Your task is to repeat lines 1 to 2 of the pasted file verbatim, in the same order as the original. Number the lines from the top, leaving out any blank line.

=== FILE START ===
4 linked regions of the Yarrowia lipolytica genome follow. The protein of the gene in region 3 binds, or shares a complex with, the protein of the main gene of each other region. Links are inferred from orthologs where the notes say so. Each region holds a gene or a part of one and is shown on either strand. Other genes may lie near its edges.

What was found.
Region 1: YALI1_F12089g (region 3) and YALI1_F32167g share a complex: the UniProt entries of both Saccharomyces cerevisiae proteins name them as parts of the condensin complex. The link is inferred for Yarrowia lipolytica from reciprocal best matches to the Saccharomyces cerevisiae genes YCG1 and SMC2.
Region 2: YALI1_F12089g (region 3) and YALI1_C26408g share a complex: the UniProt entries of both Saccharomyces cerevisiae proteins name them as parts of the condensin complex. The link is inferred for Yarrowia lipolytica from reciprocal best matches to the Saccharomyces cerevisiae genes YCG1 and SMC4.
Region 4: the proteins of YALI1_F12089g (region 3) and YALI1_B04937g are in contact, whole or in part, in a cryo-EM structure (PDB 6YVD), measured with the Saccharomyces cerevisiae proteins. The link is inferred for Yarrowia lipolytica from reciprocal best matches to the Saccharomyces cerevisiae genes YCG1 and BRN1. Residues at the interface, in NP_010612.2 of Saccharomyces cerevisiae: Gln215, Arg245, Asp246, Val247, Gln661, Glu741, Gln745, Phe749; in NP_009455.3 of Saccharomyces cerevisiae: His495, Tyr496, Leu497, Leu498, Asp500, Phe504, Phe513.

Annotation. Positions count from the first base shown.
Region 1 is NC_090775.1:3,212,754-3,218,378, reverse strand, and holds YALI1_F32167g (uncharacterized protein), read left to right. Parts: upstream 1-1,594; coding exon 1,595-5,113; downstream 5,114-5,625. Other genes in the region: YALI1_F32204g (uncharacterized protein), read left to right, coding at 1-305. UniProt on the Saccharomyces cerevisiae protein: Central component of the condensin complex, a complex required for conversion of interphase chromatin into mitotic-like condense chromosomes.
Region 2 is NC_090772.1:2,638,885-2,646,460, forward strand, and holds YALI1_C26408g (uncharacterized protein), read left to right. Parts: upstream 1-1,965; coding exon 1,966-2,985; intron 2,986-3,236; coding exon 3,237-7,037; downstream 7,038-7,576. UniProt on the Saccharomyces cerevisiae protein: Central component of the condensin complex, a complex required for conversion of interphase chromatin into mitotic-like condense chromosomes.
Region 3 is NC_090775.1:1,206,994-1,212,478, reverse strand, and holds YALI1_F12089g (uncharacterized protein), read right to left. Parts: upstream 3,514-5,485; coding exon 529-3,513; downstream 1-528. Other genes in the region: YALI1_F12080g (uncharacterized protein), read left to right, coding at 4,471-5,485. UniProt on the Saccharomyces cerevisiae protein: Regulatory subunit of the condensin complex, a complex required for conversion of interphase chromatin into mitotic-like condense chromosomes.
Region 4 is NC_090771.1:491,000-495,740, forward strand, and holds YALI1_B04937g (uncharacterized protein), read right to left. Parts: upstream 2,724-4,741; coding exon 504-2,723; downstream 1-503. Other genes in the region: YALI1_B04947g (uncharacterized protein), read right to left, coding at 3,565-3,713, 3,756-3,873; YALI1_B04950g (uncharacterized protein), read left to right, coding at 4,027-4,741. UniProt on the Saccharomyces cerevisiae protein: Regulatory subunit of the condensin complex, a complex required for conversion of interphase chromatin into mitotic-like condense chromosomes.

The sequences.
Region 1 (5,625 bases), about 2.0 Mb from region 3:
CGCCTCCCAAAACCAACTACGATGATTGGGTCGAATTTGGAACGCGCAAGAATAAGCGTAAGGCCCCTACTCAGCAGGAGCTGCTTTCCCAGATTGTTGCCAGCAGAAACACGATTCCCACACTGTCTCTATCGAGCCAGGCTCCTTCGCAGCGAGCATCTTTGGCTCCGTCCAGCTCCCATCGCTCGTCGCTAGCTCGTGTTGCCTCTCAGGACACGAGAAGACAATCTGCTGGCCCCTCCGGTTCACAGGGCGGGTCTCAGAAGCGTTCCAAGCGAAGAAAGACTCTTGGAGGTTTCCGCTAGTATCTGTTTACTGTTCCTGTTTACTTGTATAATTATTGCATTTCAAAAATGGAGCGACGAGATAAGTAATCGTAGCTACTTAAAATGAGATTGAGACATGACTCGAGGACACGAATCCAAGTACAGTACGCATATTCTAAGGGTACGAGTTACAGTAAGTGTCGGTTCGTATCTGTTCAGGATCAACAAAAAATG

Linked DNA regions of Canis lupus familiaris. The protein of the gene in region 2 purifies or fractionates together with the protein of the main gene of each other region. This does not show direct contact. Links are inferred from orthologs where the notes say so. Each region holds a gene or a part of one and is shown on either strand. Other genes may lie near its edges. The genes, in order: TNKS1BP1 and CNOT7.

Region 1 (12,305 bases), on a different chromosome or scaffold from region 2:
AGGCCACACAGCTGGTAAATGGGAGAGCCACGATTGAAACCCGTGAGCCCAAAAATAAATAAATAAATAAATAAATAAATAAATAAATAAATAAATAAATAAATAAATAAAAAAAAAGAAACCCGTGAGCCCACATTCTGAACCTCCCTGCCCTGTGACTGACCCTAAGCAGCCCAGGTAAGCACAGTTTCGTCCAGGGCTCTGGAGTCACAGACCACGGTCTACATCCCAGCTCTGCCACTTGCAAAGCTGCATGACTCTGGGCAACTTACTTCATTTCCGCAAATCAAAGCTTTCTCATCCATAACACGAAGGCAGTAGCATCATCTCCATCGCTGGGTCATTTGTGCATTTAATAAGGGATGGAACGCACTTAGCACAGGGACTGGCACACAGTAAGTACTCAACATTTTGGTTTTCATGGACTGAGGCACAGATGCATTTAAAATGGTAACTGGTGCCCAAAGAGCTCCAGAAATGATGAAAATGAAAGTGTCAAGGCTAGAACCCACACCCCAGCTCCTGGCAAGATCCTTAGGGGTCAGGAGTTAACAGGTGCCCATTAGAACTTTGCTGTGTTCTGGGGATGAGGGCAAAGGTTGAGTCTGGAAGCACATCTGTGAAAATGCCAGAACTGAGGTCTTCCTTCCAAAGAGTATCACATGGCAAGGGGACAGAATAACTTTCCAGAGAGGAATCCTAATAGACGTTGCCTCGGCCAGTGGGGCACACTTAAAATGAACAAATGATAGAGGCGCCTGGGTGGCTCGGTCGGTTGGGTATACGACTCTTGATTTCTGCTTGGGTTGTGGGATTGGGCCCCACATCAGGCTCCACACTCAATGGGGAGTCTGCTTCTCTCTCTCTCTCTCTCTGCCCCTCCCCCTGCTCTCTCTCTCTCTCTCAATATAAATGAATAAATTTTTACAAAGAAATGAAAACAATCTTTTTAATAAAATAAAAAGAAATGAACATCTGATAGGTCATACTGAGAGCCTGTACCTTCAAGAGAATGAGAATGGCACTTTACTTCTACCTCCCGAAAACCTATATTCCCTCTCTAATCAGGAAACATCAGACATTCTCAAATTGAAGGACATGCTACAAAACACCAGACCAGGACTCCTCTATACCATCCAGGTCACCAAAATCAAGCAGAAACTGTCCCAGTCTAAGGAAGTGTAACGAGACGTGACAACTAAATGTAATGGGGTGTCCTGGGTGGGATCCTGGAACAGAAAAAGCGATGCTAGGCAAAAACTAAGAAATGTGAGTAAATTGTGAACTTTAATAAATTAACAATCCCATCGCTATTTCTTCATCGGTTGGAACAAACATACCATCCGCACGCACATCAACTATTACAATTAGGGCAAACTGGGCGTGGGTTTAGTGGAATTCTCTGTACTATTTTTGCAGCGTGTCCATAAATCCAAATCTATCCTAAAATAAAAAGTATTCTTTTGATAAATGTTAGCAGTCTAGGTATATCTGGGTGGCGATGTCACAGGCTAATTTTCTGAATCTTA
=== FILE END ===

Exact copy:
4 linked regions of the Yarrowia lipolytica genome follow. The protein of the gene in region 3 binds, or shares a complex with, the protein of the main gene of each other region. Links are inferred from orthologs where the notes say so. Each region holds a gene or a part of one and is shown on either strand. Other genes may lie near its edges.

What was found.